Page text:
September was a rough month for most of the automakers as sales are down at many of the world's preeminent companies. Though August saw some headway into bringing stability to the overall industry, the specter of a looming financial recession seems to have finally caught up to consumer purchases. And with the reports finally coming from Detroit's Big Three, which have switched to a quarterly disclosure, the future seems murky at best.
To the surprise of no one, it's once again crossovers, SUVs, and trucks holding down the fort as new sedan sales slink ever further down the well. That said, September was a shorter selling month which likely contributed to some of the industry's decline. It's also worth noting that this quarter saw a strike at General Motors. It wouldn't have had much of an effect on dealer inventory, but this could've impacted consumer views of the brand.
As ever, The Drive is here to break September down for you with year-to-date percentage changes listed comparing January 1 - October 1 in 2018 and 2019. Conglomerates that report numbers from different brands under the same umbrella are combined, while those that keep things separated are broken out. Here's how it all went down.
General Motors (738,638 sales | ⇣ 0.8 percent YTD)
General Motors is one of the three brands that have gone to a quarterly reporting system. While it did well compared to last year, the company is down 0.8-percent for the year.
GMC saw the most success, with sales up 11.4% over last year, and trending up for the year 5.6%. Why? GMC has a fresh new lineup of vehicles, including all-new trucks. Those trucks also tend to be more attractive looking than their Chevrolet counterparts.
GM also has a number of new powertrains on the heavy-duty GM trucks, all of which aren't just excellent, but more capable than its Ford rivals thanks to a new 10-speed automatic that pushes max towing to 35,500. Until the new Ford Super Duty hits the streets, GM owns the best-in-class crown.
Ford (580,251 sales | ⇣ 3.9 percent YTD)
Ford had a strong sales quarter for vans, with Transit sales up 25%. As we said last month, vans are a key indicator of the success of the economy.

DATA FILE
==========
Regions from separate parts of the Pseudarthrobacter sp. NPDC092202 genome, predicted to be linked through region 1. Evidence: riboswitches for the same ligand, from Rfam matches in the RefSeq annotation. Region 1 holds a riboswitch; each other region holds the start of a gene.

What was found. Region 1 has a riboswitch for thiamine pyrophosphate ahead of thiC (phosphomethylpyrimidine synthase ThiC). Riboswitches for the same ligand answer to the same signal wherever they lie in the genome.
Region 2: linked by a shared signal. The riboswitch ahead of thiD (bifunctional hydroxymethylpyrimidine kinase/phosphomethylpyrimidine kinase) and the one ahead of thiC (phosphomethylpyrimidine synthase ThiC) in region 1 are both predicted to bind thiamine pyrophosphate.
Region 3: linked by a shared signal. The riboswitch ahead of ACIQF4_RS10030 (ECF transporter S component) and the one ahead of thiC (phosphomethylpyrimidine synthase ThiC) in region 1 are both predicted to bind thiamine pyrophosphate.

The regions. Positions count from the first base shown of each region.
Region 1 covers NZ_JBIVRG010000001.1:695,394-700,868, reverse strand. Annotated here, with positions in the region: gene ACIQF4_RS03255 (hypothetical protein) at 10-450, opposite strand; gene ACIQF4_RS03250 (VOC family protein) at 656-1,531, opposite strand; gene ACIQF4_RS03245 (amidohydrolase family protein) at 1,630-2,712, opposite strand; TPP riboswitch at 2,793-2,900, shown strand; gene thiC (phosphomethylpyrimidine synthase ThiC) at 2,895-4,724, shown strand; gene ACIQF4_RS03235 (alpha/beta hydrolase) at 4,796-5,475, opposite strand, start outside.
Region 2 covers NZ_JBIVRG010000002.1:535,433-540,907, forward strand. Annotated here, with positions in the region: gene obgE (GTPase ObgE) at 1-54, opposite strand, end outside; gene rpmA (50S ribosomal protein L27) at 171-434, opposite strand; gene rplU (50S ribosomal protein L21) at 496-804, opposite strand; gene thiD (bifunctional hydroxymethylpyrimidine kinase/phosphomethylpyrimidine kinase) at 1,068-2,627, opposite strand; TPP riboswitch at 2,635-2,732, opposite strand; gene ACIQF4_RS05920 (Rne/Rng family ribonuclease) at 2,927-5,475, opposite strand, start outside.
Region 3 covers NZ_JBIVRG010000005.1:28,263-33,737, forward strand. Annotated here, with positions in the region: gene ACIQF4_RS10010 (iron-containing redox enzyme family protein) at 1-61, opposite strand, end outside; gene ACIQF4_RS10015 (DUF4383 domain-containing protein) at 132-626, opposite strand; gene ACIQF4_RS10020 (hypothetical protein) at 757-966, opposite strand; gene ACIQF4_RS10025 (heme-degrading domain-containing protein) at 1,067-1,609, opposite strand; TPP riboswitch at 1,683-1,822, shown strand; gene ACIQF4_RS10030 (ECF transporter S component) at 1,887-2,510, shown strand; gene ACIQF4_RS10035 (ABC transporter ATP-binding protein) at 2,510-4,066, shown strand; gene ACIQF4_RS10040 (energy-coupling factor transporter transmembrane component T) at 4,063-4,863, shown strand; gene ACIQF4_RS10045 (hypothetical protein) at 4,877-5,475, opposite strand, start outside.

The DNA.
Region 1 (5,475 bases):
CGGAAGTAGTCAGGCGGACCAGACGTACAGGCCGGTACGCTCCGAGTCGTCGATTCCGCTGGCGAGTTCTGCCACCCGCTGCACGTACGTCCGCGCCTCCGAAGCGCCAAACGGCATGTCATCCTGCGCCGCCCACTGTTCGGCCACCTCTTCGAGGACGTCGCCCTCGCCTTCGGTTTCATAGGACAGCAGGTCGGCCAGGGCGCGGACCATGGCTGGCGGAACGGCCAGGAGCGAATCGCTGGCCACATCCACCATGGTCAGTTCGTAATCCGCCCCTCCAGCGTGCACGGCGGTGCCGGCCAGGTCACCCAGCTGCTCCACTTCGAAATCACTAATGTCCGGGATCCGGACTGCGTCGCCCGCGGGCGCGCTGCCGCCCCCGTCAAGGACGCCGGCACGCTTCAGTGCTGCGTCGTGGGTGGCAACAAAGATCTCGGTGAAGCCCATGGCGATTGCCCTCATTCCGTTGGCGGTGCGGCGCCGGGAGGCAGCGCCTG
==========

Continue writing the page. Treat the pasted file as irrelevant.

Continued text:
This is also the first real full quarter that we get to look at Ranger sales. The company moved 26,211 units, which is a relatively strong showing for the midsize pickup. In comparison, Toyota sold 18,330 Tacomas last month alone, still making it the mid-size truck sales leader. We've known there's an appetite for a Blue Oval midsize truck for quite some time so this isn't that surprising.
Lincoln's Aviator started sales during the quarter and they've recorded 1,899 sales, though that's not a complete quarter worth of data.
FCA (565,034 sales | ⇣ 1.0 percent YTD)
This past quarter for FCA was virtually flat compared to last year with Ram Trucks, up 25% for the quarter and is up 23% for the year, ultimately being the main reason why the entirety of the company wasn't depressed.
Like the models from Chevrolet and GMC, Ram Trucks has an all-new heavy-duty lineup of trucks and recently updated half-tons. The same tech and safety features that we like in our review trucks resonate just as well with customers.
Ram Promaster, the compact van, is also up 30% for the quarter and 31% for the year. Customers like Amazon are buying up lots of vans to help with the delivery service. Though with Amazon's recent purchase of all-electric vans from Rivian, we're likely to see FCA and Ford's stranglehold on this sector diminish rapidly.
Toyota/Lexus (169,656 sales | ⇣ 2.5 percent YTD)
Toyota starts our list of companies reporting monthly with September being no so great for the Japanese automaker. The 169,656 sales represented a decline of 16.5% of September of 2018.
Trucks were down 21.8% and SUVs down 12.8%. The Lexus RC was an exception to the rule up 29.5%. Also, the company sold 514 Supras last month, so congrats to you Fast and the Furious-loving enthusiasts. We know you'll have a great time.
It's surprising to see such Toyota's trucks decline so greatly as the Tacoma is often a strong seller. There is a refreshed model just hitting the streets, so it's possible that some folks were waiting for the new truck before pulling the trigger. We'll check back next month.
Honda/Acura (113,925 sales | ⇣ 0.1 percent YTD)
Honda and Acura saw a bit of hit last month compared to 2018, being down 14.1%. The smallest cars (the Fit and the HR-V), both saw strong sales gains last month, which continued into September with the Fit up 79.6% and HR-V up 25.9%.
CR-V sales were down, but there was a stop-sale early in the reporting period for its owner's manuals to be updated. Unfortunately, any day not selling is an opportunity lost. CR-V did have good news though as Honda announced a new hybrid model would be coming to the United States. With Nissan killing its Rogue Hybrid, the RAV-4 is the biggest competitor to the new electrified crossover.
Nissan/Infiniti (101,244 sales | ⇣ 7.1 percent YTD)
Infiniti's sales got much worse last month, with the company only selling 7,013 vehicles. That's a whopping 43.9% drop over September of 2018. Infiniti may just be on its way out of the American market if sales continue to plummet.
On the other side of the aisle, the recently refreshed Nissan Maxima and all-new Altima were both up over 40%. While customers do favor crossovers, Nissan's newest cars appear to be attracting some sedan buyers (and of course, fleet sales). The Frontier, which typically does well despite the age of the truck, also had a bad month plunging down 56% from 2018.
Subaru (51,659 sales | ⇣ 4.4 percent YTD)